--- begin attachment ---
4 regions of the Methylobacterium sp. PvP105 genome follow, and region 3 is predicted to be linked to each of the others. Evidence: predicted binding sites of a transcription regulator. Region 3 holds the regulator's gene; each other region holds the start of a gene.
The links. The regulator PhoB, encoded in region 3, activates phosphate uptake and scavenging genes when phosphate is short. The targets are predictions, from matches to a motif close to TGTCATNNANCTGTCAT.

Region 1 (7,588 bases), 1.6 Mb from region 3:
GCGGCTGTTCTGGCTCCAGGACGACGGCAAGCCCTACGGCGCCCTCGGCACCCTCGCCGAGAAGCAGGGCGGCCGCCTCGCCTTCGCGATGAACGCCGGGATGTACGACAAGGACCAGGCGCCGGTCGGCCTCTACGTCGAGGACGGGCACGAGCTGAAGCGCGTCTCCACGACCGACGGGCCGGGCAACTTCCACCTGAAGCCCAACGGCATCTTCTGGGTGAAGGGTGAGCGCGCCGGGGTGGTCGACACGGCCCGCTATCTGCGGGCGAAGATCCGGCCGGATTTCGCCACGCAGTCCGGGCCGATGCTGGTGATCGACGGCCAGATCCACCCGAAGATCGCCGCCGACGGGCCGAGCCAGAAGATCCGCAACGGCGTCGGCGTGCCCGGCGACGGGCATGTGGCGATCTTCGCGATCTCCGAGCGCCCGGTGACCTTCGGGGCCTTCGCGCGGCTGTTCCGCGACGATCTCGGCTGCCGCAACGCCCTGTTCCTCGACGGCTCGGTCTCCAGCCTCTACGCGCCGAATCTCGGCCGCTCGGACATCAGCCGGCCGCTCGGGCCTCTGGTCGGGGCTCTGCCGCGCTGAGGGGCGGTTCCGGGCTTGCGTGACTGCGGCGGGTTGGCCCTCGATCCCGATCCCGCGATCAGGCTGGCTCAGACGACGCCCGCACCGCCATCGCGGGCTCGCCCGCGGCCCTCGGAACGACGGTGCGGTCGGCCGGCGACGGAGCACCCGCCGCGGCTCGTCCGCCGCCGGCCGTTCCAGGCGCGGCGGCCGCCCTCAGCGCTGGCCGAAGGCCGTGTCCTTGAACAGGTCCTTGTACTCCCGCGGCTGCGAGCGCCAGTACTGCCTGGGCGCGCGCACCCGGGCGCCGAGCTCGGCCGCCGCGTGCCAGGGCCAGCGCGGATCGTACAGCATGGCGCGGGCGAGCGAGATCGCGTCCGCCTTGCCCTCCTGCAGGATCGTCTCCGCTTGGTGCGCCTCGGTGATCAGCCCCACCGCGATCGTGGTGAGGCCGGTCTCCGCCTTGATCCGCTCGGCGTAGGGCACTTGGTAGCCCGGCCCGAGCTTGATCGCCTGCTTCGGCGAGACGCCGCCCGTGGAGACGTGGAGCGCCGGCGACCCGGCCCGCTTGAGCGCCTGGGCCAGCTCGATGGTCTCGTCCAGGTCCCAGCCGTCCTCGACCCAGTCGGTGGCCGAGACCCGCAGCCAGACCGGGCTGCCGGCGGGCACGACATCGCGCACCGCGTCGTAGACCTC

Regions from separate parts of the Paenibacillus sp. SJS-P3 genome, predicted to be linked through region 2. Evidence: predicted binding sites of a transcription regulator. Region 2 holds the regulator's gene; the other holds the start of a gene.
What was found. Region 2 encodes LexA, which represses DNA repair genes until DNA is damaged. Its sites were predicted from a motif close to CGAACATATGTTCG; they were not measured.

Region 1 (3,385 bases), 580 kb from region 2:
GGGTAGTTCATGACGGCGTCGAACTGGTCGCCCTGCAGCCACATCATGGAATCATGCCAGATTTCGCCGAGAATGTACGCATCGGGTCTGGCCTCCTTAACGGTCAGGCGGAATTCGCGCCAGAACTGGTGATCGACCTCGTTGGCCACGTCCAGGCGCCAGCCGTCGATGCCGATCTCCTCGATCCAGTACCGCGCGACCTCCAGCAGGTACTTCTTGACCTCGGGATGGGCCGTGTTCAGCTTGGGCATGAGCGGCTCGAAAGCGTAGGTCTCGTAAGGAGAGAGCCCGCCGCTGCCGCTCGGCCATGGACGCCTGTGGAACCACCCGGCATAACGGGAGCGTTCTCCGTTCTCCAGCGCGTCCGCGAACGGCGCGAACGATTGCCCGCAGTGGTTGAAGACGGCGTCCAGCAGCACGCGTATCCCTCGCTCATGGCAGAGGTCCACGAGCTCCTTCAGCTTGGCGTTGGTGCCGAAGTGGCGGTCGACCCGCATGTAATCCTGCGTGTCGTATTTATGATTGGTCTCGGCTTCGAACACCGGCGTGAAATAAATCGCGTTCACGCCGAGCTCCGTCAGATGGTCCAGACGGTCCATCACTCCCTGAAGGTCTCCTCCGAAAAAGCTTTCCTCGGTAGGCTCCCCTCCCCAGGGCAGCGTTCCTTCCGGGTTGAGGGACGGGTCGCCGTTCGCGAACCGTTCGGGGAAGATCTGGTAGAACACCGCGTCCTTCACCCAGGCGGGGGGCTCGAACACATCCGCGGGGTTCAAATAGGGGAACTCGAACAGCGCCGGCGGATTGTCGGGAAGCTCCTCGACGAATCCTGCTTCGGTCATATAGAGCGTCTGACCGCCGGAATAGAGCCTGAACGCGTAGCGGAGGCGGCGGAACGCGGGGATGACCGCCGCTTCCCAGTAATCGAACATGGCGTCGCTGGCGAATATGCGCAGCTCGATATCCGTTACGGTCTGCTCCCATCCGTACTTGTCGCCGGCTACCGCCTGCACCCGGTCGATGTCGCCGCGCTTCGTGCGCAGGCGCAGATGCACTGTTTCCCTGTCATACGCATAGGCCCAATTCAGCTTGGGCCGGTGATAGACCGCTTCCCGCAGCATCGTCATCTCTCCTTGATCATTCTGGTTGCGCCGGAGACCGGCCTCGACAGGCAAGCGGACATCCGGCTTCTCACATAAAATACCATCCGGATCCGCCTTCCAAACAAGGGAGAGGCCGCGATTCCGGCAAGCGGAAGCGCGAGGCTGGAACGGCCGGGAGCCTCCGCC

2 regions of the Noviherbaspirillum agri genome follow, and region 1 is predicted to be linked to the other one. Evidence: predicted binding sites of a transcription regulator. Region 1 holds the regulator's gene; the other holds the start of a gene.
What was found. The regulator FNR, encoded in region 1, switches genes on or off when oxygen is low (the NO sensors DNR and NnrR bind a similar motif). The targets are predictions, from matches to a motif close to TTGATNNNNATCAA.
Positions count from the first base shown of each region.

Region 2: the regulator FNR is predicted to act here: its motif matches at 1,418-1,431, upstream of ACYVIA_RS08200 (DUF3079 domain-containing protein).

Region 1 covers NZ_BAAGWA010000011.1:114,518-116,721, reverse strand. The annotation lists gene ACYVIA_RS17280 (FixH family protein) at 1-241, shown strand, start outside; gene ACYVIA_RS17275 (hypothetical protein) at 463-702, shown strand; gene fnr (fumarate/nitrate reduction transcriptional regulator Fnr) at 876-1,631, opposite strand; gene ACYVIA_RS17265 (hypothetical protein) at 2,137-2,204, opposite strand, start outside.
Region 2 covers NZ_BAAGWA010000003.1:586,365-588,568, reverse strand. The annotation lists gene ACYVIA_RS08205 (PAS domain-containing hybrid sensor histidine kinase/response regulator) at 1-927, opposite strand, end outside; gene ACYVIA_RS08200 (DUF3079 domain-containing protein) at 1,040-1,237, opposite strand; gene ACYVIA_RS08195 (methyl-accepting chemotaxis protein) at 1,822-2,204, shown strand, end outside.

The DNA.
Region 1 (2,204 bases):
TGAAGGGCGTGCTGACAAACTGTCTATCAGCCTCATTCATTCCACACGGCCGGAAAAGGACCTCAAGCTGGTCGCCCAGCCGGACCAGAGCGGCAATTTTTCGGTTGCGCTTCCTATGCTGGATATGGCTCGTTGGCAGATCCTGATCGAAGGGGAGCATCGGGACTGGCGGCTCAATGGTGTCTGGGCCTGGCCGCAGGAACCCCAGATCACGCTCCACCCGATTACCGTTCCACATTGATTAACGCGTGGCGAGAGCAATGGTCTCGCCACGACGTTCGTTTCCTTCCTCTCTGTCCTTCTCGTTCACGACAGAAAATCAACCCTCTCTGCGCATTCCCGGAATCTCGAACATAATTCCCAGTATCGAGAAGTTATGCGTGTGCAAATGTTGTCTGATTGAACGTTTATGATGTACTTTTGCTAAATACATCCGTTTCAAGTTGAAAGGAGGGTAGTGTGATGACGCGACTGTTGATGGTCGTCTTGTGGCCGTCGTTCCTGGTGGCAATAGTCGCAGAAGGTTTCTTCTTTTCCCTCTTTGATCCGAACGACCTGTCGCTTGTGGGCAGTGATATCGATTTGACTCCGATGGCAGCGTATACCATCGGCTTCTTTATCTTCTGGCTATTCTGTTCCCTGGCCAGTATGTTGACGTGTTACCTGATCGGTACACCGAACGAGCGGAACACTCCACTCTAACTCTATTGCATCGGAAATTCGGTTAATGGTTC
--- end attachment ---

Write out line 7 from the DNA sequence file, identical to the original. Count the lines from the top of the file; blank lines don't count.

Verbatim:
Region 1 (3,385 bases), 580 kb from region 2: